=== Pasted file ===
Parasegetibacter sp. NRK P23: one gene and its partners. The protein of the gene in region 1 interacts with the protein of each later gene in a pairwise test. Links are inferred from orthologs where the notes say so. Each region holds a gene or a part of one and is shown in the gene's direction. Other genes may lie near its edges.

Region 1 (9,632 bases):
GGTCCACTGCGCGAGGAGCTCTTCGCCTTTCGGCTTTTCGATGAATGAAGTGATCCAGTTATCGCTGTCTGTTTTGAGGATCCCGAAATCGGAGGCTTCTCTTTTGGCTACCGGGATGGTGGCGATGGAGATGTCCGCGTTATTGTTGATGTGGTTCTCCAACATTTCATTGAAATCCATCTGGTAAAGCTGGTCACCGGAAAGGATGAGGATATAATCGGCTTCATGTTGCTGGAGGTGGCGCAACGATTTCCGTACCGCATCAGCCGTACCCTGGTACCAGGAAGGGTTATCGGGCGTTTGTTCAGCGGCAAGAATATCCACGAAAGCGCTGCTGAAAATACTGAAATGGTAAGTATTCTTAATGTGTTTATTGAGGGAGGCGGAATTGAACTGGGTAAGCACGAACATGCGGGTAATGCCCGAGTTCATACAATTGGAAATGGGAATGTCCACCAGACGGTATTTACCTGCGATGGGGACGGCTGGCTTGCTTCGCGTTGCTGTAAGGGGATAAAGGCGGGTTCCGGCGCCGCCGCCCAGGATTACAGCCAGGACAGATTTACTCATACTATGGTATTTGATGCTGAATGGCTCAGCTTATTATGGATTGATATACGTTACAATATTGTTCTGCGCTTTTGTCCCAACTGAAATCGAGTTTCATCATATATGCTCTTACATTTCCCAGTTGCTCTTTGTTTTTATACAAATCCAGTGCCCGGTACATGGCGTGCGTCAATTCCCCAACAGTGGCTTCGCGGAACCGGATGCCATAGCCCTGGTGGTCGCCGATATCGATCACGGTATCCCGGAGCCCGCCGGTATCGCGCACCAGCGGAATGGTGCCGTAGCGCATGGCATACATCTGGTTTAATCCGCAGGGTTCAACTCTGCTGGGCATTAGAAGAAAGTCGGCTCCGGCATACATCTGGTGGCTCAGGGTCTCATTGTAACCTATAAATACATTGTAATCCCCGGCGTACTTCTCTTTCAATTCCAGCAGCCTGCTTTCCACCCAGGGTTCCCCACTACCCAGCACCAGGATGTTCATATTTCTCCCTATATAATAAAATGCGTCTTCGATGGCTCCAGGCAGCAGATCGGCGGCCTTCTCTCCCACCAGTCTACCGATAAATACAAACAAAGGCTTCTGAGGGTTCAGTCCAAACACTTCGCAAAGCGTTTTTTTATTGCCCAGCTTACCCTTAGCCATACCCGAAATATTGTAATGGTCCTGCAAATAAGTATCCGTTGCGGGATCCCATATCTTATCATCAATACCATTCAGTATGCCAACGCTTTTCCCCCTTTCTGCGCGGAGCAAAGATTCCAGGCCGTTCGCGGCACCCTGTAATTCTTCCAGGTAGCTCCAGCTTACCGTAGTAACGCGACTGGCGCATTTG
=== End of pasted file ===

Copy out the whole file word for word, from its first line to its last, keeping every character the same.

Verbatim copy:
Parasegetibacter sp. NRK P23: one gene and its partners. The protein of the gene in region 1 interacts with the protein of each later gene in a pairwise test. Links are inferred from orthologs where the notes say so. Each region holds a gene or a part of one and is shown in the gene's direction. Other genes may lie near its edges.

Region 1 (9,632 bases):
GGTCCACTGCGCGAGGAGCTCTTCGCCTTTCGGCTTTTCGATGAATGAAGTGATCCAGTTATCGCTGTCTGTTTTGAGGATCCCGAAATCGGAGGCTTCTCTTTTGGCTACCGGGATGGTGGCGATGGAGATGTCCGCGTTATTGTTGATGTGGTTCTCCAACATTTCATTGAAATCCATCTGGTAAAGCTGGTCACCGGAAAGGATGAGGATATAATCGGCTTCATGTTGCTGGAGGTGGCGCAACGATTTCCGTACCGCATCAGCCGTACCCTGGTACCAGGAAGGGTTATCGGGCGTTTGTTCAGCGGCAAGAATATCCACGAAAGCGCTGCTGAAAATACTGAAATGGTAAGTATTCTTAATGTGTTTATTGAGGGAGGCGGAATTGAACTGGGTAAGCACGAACATGCGGGTAATGCCCGAGTTCATACAATTGGAAATGGGAATGTCCACCAGACGGTATTTACCTGCGATGGGGACGGCTGGCTTGCTTCGCGTTGCTGTAAGGGGATAAAGGCGGGTTCCGGCGCCGCCGCCCAGGATTACAGCCAGGACAGATTTACTCATACTATGGTATTTGATGCTGAATGGCTCAGCTTATTATGGATTGATATACGTTACAATATTGTTCTGCGCTTTTGTCCCAACTGAAATCGAGTTTCATCATATATGCTCTTACATTTCCCAGTTGCTCTTTGTTTTTATACAAATCCAGTGCCCGGTACATGGCGTGCGTCAATTCCCCAACAGTGGCTTCGCGGAACCGGATGCCATAGCCCTGGTGGTCGCCGATATCGATCACGGTATCCCGGAGCCCGCCGGTATCGCGCACCAGCGGAATGGTGCCGTAGCGCATGGCATACATCTGGTTTAATCCGCAGGGTTCAACTCTGCTGGGCATTAGAAGAAAGTCGGCTCCGGCATACATCTGGTGGCTCAGGGTCTCATTGTAACCTATAAATACATTGTAATCCCCGGCGTACTTCTCTTTCAATTCCAGCAGCCTGCTTTCCACCCAGGGTTCCCCACTACCCAGCACCAGGATGTTCATATTTCTCCCTATATAATAAAATGCGTCTTCGATGGCTCCAGGCAGCAGATCGGCGGCCTTCTCTCCCACCAGTCTACCGATAAATACAAACAAAGGCTTCTGAGGGTTCAGTCCAAACACTTCGCAAAGCGTTTTTTTATTGCCCAGCTTACCCTTAGCCATACCCGAAATATTGTAATGGTCCTGCAAATAAGTATCCGTTGCGGGATCCCATATCTTATCATCAATACCATTCAGTATGCCAACGCTTTTCCCCCTTTCTGCGCGGAGCAAAGATTCCAGGCCGTTCGCGGCACCCTGTAATTCTTCCAGGTAGCTCCAGCTTACCGTAGTAACGCGACTGGCGCATTTG